Nick, age 16, the youngest of the teen singing sensations, the Jonas Brothers was diagnosed at age 13 with type I Diabetes. He currently uses an insulin pump to help him manage his diabetes. He has recently been seen on commercials for Bayer Contour Meter, a portable device for checking blood sugar levels.
This week, Judge Sonia Sotomayor was sworn in as the first Hispanic Supreme Court Justice. She is also the first type I diabetic on the high court, being diagnosed with the disease at the age of 8. Rudy Aragon, a Yale University Law School classmate of Sotomayor, reports that she was “religious about monitoring her blood sugar levels. It’s been an issue with her, but she’s overcome that. She overcomes it every day.” Bill Ahearn, VP of Juvenile Diabetes Research Foundation International, beams: “It’s a great educational moment for people in general. They can see that people that have type 1 diabetes have just as great a chance of success as anyone else.”
What is Diabetes?
Diabetes is a chronic disease where the body is either unable to make, or is resistant to a insulin. Insulin is a hormone that is used to break down and store energy (in the form of glucose or “sugar”) from foods. Without insulin, blood glucose and fat levels become too high and, over time, can damage blood vessels and vital organs.
What is the difference between Type 1 and Type 2 diabetes?
Type 1 diabetes, which used to be called insulin-dependent or juvenile diabetes, is a disease where the body is unable to make insulin. Scientists do not know exactly what causes type 1 diabetes, but they believe that a combination of genetic and environmental factors are to blame. Diabetes is an autoimmune disease. This meansthat the immune system, which normally ignores healthy cells but destroys germs and foreign substances that could cause illness,mistakenly launches an attack on the body itself. In diabetes, insulin producing cells, called islet cells, in the pancreas are destroyed. People may develop type 1 diabetes at any age, but it is frequently diagnosed before adulthood. It accounts for about 5%-10% of all diabetescases, and affects approximately one in every 400 to 500 children in the U.S. Type I diabetes must receive injections of insulin every day to control their disease.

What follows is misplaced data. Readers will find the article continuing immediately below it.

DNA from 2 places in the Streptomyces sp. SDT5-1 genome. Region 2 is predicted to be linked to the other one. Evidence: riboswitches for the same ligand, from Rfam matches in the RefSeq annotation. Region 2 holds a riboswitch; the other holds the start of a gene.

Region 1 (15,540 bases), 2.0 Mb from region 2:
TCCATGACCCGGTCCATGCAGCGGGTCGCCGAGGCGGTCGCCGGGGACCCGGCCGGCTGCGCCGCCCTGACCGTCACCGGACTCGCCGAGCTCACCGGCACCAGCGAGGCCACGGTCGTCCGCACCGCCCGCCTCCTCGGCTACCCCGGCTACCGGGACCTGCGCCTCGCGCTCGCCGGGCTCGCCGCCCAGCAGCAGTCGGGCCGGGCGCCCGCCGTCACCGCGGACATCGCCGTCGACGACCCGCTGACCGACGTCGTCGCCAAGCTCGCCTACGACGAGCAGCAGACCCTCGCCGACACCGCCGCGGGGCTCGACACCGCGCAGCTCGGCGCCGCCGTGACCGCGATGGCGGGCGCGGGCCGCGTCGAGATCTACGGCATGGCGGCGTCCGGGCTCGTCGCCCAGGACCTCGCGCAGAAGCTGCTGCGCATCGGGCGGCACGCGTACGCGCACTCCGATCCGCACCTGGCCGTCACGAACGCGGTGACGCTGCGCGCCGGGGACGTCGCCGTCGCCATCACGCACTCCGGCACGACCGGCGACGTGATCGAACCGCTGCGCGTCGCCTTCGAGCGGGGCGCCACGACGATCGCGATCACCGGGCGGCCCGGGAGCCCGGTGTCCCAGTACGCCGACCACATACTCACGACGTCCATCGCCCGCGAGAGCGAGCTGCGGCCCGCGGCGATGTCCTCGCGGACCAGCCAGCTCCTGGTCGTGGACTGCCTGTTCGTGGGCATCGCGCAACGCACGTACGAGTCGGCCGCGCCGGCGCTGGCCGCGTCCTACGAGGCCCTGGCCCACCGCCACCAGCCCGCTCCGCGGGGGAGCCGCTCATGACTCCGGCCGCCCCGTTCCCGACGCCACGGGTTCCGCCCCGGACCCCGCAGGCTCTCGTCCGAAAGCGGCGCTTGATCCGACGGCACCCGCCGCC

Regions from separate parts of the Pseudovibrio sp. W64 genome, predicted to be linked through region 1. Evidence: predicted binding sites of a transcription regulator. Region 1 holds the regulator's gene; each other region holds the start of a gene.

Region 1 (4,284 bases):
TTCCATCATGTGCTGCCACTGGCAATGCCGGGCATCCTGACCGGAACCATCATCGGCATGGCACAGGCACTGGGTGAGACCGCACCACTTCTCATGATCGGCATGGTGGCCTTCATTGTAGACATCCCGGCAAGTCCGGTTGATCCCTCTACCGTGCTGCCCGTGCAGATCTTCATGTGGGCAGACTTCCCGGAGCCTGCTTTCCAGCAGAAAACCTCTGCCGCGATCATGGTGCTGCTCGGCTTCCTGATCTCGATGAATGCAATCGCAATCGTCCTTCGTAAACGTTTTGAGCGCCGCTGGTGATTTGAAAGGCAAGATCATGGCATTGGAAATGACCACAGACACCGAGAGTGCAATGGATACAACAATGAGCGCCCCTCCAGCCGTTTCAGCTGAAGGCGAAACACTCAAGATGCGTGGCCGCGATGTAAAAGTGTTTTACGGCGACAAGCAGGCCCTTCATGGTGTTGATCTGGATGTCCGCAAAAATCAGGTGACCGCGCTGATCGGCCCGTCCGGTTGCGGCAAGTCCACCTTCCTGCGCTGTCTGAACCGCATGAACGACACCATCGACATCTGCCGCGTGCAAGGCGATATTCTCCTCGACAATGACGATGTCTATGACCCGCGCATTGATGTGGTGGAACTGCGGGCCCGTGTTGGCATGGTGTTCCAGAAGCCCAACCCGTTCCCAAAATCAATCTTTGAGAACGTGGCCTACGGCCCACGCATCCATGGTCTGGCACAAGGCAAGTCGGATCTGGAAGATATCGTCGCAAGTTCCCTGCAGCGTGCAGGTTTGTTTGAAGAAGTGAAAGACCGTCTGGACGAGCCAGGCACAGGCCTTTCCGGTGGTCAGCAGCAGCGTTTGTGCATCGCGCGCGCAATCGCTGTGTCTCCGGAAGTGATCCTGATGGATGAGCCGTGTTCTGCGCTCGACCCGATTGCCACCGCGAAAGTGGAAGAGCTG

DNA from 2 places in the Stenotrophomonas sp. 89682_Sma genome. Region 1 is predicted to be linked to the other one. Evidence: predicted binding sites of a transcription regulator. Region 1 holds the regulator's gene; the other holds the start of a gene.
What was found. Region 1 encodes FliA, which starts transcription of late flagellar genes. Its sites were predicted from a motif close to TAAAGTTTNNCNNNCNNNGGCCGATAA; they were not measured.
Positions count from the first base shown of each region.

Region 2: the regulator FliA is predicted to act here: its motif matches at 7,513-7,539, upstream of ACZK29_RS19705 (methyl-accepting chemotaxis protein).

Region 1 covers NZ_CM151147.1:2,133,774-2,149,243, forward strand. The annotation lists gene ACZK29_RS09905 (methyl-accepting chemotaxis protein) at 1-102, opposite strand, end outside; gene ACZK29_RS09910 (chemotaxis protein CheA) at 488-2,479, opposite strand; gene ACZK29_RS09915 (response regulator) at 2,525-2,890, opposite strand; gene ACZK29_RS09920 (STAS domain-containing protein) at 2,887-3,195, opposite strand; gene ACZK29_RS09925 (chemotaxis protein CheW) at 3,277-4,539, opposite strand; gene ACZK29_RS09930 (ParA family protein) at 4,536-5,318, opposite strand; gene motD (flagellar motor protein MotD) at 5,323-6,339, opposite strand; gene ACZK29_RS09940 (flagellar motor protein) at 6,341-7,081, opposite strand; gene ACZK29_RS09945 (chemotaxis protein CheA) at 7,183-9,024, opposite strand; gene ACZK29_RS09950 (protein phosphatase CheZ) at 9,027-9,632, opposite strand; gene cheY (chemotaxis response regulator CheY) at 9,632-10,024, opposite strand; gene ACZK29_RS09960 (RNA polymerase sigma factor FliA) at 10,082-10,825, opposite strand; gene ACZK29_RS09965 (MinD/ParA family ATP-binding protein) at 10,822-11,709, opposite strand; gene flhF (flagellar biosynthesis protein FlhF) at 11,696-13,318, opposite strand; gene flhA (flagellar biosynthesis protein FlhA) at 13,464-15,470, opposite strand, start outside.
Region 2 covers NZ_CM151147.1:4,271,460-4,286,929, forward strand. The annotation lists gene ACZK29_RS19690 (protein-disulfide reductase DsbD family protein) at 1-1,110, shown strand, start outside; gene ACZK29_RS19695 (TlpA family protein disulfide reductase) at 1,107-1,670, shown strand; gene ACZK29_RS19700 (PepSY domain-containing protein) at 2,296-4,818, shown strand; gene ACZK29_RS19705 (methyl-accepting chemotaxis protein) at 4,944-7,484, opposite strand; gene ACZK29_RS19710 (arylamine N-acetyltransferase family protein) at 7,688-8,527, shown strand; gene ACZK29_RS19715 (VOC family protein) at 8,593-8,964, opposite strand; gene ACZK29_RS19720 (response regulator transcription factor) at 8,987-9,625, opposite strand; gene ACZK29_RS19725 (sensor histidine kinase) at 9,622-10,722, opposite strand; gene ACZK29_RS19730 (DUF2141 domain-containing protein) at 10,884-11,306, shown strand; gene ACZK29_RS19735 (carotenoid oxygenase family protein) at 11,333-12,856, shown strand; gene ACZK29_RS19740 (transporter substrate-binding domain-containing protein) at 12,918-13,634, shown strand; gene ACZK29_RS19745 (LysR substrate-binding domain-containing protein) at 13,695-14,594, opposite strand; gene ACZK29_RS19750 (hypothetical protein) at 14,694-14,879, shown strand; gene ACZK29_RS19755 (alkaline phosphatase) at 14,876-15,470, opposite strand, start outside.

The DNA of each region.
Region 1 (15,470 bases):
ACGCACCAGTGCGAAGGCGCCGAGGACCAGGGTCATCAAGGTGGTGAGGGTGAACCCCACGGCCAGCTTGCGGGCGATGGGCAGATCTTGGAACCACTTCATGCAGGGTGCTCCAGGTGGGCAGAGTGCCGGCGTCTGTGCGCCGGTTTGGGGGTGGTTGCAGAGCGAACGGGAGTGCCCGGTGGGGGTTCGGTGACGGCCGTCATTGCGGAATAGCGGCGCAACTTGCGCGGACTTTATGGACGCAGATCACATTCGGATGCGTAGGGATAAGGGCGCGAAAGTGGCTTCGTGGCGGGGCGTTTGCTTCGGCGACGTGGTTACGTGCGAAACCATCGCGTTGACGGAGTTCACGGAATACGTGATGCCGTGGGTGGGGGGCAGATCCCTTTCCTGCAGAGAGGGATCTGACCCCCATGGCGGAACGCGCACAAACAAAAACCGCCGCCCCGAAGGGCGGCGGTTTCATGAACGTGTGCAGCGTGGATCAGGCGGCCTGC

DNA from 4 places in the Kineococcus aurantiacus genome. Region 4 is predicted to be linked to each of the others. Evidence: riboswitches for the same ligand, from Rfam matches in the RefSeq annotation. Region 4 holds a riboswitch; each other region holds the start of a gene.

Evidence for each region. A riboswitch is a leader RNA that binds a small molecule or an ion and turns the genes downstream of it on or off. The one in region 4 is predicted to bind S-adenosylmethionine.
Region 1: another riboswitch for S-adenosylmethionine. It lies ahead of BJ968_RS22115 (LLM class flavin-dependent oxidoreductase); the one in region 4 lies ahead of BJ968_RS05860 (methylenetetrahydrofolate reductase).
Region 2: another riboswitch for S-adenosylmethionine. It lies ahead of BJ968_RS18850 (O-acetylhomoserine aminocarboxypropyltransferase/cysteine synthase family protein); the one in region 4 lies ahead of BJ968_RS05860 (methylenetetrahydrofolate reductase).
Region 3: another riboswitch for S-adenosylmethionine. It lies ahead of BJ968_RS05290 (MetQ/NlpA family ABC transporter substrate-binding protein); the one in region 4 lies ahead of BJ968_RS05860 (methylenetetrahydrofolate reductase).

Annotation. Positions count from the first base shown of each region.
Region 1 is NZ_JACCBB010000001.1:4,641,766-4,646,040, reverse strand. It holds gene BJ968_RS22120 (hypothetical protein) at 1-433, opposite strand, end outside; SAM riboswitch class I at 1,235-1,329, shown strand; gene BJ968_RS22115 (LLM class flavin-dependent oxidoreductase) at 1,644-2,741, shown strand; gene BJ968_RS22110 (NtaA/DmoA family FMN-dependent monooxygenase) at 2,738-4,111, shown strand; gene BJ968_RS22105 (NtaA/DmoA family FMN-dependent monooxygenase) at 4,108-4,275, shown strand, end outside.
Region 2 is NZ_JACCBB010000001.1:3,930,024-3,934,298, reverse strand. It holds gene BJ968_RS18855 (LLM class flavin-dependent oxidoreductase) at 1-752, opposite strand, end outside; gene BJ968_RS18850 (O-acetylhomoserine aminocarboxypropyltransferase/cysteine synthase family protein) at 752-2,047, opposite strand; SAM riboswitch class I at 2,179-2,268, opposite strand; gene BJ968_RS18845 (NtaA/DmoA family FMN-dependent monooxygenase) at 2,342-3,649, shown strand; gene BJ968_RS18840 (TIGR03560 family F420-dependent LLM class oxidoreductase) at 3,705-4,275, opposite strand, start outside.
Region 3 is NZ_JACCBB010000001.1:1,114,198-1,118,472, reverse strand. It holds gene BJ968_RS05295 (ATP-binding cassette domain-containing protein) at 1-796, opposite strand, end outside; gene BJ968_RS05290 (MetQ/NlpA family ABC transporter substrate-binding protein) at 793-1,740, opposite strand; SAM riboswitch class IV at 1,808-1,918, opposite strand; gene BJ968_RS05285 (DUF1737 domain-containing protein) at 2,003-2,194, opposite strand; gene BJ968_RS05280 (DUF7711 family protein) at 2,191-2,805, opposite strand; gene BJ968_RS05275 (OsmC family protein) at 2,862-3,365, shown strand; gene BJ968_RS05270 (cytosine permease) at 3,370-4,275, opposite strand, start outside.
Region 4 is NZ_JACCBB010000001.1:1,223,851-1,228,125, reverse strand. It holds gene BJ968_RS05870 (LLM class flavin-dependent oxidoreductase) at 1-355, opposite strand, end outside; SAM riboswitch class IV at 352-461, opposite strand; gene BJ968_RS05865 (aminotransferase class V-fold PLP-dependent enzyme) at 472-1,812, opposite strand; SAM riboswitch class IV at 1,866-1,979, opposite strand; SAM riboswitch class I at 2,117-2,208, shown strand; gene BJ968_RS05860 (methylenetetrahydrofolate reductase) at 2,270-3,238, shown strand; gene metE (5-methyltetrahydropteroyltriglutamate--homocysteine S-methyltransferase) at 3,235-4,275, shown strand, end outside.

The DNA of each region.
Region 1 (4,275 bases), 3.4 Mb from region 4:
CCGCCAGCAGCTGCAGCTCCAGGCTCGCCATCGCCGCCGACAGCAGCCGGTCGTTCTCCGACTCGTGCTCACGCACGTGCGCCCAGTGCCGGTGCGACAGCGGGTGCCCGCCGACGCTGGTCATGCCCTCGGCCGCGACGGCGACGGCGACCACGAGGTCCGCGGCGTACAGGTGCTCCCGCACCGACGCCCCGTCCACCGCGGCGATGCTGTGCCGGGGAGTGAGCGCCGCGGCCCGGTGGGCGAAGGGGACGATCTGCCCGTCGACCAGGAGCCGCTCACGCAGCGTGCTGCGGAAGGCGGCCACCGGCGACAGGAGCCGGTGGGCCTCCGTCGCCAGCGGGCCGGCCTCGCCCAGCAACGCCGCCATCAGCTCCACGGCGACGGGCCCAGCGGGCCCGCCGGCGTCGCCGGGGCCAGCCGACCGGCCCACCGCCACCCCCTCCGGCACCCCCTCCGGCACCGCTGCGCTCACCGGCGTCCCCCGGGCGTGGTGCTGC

Type 2 diabetes, which was previously called non-insulin-dependent diabetes mellitus (NIDDM) or adult-onset diabetes, may account for about 90% to 95% of all diagnosed cases of diabetes. In this form of the disease, insulin is still made (although possibly at lower levels), but the tissues have become resistant to the effects, leading to a rise in blood sugar. It usually occurs in people who are over 40, overweight, and have afamily history of the disease although it is also becoming more common in younger people, particularly adolescents. Research indicates that type 2 diabetes is caused by a combination of environmental and genetic factors. Many risk factors make people more likely to develop the disease including obesity,high cholesterol, high blood pressure and physical inactivity. Type2 diabetes is more common among Native Americans, African Americans, Latinos and Asian Americans/Pacific Islanders. Diet, exercise, weight loss, and oral medications to lower blood sugar are used to treat Type 2 diabetes.
What are the symptoms of Diabetes?
Since diabetes is a big topic, and there are many other celebrities who have the disease, today’s blog is just a short introduction to the subject, and future blogs will deal with other aspects of the disease.
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